The culture wars are at a fever pitch already, and the latest front to explode is in Mountain View. If you’re not caught up already, I suggest you read the memo first, then imagine what you think the reaction will be, then mosey your way back here after possibly skimming through the comments for a brief sampling. I’ll wait.

The fact that it’s exactly what you expected is the real problem here. The memo’s author slays the sacred cows of sex, race, political orientation, and **shudder** IQ. It’s a four-alarm thoughtcrime, all hands on deck!

Let’s get something out of the way so the real conversation can take place. If I were in a position to do so, I would immediately fire the individual. Hey, I’m sympathetic, but I don’t want the headache, and no competent manager would either. I understand some of you might disagree with such an action, but let’s be real, you’re wrong, it’s the only responsible one to take. It sure is a sad state of affairs, though, that a company must feel so cowed by the mob that it would sacrifice a (presumably) capable and intelligent employee.

Now let’s talk about the merits of the memo. The author makes a number of quite cogent points, seems to take great pains to emphasize the limits of his arguments, and offers constructive suggestions on how to resolve what he or she sees as a very serious problem. At least that’s how I read it, and I would certainly give the benefit of the doubt to any of my employees.

Now, many who have come to the author’s defense make quick pains to say how they disagree with what he has to say, and I suppose I too have some things I disagree with, or at least maybe think should have been considered further or better characterized. Sure, let’s hash it out, let’s talk about this stuff. Seriously, I’d love to have a conversation in the comments below about some of the issues the author raises–to what extent the stereotypes of men and women are true, whether most corporate diversity policies are counterproductive or unfair, the relevance of IQ, the current distribution of engineering talent, or the role of empathy in the workplace.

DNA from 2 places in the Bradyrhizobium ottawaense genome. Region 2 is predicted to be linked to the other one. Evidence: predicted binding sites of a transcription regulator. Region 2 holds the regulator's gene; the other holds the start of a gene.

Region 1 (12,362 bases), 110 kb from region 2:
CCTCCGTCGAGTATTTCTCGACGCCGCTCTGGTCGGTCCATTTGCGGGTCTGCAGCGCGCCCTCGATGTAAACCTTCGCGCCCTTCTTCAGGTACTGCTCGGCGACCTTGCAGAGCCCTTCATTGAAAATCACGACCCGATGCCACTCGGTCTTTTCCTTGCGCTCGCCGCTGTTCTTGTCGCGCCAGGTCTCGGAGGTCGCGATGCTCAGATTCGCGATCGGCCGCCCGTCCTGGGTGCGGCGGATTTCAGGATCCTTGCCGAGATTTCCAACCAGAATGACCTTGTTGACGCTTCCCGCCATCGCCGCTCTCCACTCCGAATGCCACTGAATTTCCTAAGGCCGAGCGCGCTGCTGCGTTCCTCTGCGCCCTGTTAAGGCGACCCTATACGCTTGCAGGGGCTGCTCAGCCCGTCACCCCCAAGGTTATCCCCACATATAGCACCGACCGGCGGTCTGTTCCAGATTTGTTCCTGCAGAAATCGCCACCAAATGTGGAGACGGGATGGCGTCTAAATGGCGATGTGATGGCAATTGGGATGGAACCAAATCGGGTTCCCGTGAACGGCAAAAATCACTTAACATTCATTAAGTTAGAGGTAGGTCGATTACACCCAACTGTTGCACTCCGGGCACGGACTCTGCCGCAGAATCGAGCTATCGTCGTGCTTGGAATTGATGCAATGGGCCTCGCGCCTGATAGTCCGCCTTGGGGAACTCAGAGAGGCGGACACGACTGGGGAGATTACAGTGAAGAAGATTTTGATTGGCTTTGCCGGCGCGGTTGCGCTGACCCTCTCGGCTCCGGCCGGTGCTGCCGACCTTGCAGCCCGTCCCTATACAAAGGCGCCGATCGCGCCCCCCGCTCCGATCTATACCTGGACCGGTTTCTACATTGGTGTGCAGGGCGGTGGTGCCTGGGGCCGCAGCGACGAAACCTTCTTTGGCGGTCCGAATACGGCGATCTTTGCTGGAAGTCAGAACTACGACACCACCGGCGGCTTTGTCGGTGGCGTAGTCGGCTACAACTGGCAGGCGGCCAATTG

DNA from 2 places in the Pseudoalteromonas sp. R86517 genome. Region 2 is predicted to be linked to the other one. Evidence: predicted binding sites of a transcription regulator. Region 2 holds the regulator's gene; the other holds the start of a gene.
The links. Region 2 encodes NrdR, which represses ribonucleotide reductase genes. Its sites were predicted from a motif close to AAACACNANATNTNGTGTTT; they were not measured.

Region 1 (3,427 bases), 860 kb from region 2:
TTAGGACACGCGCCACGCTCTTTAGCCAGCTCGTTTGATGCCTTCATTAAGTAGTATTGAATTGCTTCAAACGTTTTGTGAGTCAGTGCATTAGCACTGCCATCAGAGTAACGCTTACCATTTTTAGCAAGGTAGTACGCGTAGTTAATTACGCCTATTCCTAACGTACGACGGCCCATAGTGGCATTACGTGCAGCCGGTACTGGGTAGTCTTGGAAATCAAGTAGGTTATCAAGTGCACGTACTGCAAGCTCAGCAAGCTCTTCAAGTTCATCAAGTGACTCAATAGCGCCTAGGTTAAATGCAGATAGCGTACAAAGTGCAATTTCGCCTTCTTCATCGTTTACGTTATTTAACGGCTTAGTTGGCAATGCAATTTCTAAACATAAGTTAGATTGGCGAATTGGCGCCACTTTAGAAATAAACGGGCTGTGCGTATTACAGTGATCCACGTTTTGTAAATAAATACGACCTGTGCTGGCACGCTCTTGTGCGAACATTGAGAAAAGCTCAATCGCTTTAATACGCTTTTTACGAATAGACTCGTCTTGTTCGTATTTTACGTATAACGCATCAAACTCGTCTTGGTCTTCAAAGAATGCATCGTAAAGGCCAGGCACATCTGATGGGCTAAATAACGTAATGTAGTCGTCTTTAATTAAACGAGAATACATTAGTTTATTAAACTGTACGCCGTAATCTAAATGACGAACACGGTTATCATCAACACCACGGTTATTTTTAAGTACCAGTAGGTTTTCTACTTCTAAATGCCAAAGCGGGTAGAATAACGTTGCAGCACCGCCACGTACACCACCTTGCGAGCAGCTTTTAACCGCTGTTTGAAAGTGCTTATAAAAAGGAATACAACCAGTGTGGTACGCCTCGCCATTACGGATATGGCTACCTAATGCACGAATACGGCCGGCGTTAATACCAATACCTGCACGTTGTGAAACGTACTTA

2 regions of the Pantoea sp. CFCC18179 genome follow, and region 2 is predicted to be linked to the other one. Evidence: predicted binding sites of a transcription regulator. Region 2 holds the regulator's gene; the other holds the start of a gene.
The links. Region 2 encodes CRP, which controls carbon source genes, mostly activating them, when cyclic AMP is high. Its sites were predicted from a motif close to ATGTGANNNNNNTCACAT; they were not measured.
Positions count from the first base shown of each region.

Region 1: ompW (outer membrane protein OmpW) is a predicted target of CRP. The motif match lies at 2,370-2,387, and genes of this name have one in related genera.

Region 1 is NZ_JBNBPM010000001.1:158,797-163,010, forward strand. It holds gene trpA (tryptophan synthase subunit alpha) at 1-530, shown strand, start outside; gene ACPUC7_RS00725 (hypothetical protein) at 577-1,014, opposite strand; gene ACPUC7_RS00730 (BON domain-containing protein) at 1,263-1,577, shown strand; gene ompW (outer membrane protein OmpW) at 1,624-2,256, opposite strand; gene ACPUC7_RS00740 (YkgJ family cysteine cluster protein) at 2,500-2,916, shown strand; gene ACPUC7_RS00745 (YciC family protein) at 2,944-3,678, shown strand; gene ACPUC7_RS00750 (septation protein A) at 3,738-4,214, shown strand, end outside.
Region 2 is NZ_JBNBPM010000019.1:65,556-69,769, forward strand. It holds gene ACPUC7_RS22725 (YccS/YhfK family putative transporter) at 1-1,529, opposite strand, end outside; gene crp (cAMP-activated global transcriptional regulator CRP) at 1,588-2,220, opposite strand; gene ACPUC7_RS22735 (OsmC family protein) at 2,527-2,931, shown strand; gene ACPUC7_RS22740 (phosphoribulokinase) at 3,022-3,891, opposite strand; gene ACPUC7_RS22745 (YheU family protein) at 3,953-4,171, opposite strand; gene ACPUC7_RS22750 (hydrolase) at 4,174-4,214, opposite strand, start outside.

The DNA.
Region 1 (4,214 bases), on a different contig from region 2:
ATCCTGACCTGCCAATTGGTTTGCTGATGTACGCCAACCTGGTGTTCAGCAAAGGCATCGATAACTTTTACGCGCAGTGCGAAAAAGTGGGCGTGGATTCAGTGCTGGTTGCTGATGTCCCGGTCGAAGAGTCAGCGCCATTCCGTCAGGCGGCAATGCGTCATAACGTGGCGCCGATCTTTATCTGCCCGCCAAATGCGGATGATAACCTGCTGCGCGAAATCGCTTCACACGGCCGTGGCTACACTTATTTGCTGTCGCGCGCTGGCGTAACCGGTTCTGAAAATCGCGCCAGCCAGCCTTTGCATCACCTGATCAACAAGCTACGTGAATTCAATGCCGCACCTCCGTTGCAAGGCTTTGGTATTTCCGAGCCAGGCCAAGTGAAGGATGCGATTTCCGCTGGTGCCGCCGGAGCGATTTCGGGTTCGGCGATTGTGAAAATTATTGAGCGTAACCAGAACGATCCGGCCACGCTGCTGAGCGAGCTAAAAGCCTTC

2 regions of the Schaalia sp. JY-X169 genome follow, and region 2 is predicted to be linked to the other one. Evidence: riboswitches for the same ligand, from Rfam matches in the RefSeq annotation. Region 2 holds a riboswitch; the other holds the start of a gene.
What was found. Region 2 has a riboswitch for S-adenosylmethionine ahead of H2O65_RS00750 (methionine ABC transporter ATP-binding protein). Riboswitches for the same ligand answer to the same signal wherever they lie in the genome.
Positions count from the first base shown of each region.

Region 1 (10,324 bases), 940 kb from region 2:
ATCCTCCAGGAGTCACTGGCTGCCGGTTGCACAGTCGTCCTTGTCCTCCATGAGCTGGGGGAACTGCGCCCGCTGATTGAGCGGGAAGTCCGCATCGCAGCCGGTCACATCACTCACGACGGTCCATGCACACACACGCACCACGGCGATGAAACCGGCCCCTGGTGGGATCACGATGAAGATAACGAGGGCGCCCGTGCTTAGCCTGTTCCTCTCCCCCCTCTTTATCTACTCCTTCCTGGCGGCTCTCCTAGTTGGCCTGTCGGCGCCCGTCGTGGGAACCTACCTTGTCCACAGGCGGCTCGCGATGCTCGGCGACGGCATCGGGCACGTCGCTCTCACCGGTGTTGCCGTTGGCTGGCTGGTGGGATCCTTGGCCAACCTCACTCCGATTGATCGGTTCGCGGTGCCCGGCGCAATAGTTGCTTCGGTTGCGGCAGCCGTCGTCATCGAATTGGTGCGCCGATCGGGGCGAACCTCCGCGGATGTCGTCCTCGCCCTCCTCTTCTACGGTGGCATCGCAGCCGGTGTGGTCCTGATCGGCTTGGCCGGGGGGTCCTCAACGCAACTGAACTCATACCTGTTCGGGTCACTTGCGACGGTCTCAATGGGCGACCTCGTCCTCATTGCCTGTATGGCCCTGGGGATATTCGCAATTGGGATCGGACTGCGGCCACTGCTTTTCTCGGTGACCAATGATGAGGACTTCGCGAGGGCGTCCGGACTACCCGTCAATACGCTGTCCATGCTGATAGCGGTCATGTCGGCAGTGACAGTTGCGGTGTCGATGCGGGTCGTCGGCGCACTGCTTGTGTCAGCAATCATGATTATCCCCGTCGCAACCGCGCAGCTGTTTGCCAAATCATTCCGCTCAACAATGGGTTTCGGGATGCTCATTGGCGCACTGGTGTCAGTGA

But no, the most serious issue here is the fact that we can’t even have an honest conversation about any of these topics. At least that’s what elite attitudes (vogue term: “woke”) are suggesting. The memo was immediately and totally condemned, even by the author’s own new head of diversity or some sh**. No room is allowed for any discussion whatsoever. Those who offer such wrongthink must be shunned and mocked publicly, and all must signal their agreement with such condemnation.

But the thing is, these are really important issues. How on earth is it a good idea to suppress dissenting opinions and avoid a hint of critical examination of them? Moreover, doesn’t such suppression allow truly disgusting ideas to fester? Frankly, much of this is uncontroversial until recently, such as the idea that men and women are different. And one need not look further than this other story that popped up today to know it is true.

But our diversity commissars have stated that men and women are completely the same, so it must be true and therefore cannot be questioned. This is the rhetorical equivalent of sticking one’s fingers in one’s ears and shouting “LALALALALALA”. Sorry kid, the issue isn’t going away.

And it’s really, really sad that American life has come to this. Frankly, this is something I’m really struggling with, that I can’t even have honest conversations about differences and openly discuss possibilities that could help us arrive at the best solution or policy. I do notice myself self-censoring more and more if I know someone of a certain political persuasion is around.

The optimist in me tells me this is a passing trend, and the pendulum will swing back as the wave crests and the ground settles a little (or something like that). But the realist in me suggests that it’s not a pendulum, but a ratchet. We were always warned that democratic society is a fragile thing, so perhaps it should come as no surprise that we are descending into authoritarianism and mob rule.

42 comments